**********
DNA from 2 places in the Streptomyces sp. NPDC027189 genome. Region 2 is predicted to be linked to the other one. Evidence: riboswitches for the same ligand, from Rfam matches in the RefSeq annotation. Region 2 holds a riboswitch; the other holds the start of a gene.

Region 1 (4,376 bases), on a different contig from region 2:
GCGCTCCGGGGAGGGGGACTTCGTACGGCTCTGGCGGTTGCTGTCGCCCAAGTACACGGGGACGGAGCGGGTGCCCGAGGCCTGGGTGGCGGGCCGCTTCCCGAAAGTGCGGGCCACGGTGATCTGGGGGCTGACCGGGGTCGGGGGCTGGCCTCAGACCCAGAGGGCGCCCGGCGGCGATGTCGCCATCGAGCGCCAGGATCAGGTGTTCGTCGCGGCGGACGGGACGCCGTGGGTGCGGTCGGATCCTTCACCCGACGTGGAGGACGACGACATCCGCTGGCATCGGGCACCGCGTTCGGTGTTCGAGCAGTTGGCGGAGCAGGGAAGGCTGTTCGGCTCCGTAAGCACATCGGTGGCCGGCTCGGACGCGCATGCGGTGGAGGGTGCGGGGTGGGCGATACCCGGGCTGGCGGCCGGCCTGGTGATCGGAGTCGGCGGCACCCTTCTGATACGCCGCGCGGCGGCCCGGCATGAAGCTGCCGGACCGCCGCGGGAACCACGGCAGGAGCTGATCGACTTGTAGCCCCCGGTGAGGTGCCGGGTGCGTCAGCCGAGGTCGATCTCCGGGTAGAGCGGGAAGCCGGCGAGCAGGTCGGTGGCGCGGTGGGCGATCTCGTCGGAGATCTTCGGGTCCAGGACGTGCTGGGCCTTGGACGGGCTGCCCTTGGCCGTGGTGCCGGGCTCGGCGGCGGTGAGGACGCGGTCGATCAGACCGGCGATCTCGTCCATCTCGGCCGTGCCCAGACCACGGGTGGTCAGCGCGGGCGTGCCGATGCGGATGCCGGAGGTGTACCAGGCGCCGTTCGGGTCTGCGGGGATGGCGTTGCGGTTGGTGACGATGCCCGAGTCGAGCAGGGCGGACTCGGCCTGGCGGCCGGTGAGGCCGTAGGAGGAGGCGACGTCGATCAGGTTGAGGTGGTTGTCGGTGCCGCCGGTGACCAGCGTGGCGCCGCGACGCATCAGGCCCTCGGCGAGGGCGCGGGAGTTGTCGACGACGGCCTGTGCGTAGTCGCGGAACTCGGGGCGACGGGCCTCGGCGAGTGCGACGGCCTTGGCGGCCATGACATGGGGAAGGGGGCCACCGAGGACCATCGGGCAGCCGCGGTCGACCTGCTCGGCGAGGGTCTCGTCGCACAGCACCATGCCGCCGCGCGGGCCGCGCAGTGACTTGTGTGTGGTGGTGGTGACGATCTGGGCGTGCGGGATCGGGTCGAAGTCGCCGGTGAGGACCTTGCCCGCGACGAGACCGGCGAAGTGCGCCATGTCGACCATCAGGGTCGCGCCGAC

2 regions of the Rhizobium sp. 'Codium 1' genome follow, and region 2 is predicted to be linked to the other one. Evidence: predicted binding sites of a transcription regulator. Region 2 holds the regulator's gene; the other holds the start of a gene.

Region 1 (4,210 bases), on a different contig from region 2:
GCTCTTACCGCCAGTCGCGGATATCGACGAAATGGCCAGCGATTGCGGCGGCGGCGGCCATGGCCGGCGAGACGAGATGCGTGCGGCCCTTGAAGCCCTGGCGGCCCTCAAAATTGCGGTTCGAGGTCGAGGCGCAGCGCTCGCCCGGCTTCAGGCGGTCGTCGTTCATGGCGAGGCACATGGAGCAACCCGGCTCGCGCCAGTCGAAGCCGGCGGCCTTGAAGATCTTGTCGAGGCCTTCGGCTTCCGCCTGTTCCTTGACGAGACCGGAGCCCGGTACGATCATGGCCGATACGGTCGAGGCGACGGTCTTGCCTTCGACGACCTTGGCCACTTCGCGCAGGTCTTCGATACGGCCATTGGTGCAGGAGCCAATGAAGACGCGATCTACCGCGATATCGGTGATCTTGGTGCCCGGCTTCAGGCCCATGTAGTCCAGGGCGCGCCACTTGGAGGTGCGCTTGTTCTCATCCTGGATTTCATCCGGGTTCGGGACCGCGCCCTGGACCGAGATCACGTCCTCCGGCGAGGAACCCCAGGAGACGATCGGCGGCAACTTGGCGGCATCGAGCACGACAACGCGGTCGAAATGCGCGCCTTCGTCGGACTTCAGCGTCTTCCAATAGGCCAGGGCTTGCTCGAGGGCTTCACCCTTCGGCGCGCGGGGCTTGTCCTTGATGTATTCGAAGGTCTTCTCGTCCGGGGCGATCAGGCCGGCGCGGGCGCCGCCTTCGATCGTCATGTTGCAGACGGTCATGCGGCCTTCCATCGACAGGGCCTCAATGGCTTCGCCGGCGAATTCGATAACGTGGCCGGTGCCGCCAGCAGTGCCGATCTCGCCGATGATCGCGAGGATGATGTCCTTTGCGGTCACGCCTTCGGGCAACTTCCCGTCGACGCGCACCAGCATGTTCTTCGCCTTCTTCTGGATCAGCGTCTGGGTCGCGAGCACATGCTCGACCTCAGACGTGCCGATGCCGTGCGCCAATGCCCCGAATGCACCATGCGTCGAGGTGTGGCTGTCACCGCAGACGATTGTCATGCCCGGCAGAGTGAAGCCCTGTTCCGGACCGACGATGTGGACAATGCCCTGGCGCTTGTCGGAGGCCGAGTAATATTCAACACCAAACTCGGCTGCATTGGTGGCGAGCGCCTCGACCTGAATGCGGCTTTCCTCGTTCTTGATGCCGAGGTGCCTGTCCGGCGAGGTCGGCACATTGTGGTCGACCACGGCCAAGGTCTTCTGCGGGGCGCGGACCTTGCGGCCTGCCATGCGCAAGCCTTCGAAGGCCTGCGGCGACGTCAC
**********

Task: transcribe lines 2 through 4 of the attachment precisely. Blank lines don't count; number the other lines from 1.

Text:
Region 1 (4,376 bases), on a different contig from region 2:
GCGCTCCGGGGAGGGGGACTTCGTACGGCTCTGGCGGTTGCTGTCGCCCAAGTACACGGGGACGGAGCGGGTGCCCGAGGCCTGGGTGGCGGGCCGCTTCCCGAAAGTGCGGGCCACGGTGATCTGGGGGCTGACCGGGGTCGGGGGCTGGCCTCAGACCCAGAGGGCGCCCGGCGGCGATGTCGCCATCGAGCGCCAGGATCAGGTGTTCGTCGCGGCGGACGGGACGCCGTGGGTGCGGTCGGATCCTTCACCCGACGTGGAGGACGACGACATCCGCTGGCATCGGGCACCGCGTTCGGTGTTCGAGCAGTTGGCGGAGCAGGGAAGGCTGTTCGGCTCCGTAAGCACATCGGTGGCCGGCTCGGACGCGCATGCGGTGGAGGGTGCGGGGTGGGCGATACCCGGGCTGGCGGCCGGCCTGGTGATCGGAGTCGGCGGCACCCTTCTGATACGCCGCGCGGCGGCCCGGCATGAAGCTGCCGGACCGCCGCGGGAACCACGGCAGGAGCTGATCGACTTGTAGCCCCCGGTGAGGTGCCGGGTGCGTCAGCCGAGGTCGATCTCCGGGTAGAGCGGGAAGCCGGCGAGCAGGTCGGTGGCGCGGTGGGCGATCTCGTCGGAGATCTTCGGGTCCAGGACGTGCTGGGCCTTGGACGGGCTGCCCTTGGCCGTGGTGCCGGGCTCGGCGGCGGTGAGGACGCGGTCGATCAGACCGGCGATCTCGTCCATCTCGGCCGTGCCCAGACCACGGGTGGTCAGCGCGGGCGTGCCGATGCGGATGCCGGAGGTGTACCAGGCGCCGTTCGGGTCTGCGGGGATGGCGTTGCGGTTGGTGACGATGCCCGAGTCGAGCAGGGCGGACTCGGCCTGGCGGCCGGTGAGGCCGTAGGAGGAGGCGACGTCGATCAGGTTGAGGTGGTTGTCGGTGCCGCCGGTGACCAGCGTGGCGCCGCGACGCATCAGGCCCTCGGCGAGGGCGCGGGAGTTGTCGACGACGGCCTGTGCGTAGTCGCGGAACTCGGGGCGACGGGCCTCGGCGAGTGCGACGGCCTTGGCGGCCATGACATGGGGAAGGGGGCCACCGAGGACCATCGGGCAGCCGCGGTCGACCTGCTCGGCGAGGGTCTCGTCGCACAGCACCATGCCGCCGCGCGGGCCGCGCAGTGACTTGTGTGTGGTGGTGGTGACGATCTGGGCGTGCGGGATCGGGTCGAAGTCGCCGGTGAGGACCTTGCCCGCGACGAGACCGGCGAAGTGCGCCATGTCGACCATCAGGGTCGCGCCGAC

2 regions of the Rhizobium sp. 'Codium 1' genome follow, and region 2 is predicted to be linked to the other one. Evidence: predicted binding sites of a transcription regulator. Region 2 holds the regulator's gene; the other holds the start of a gene.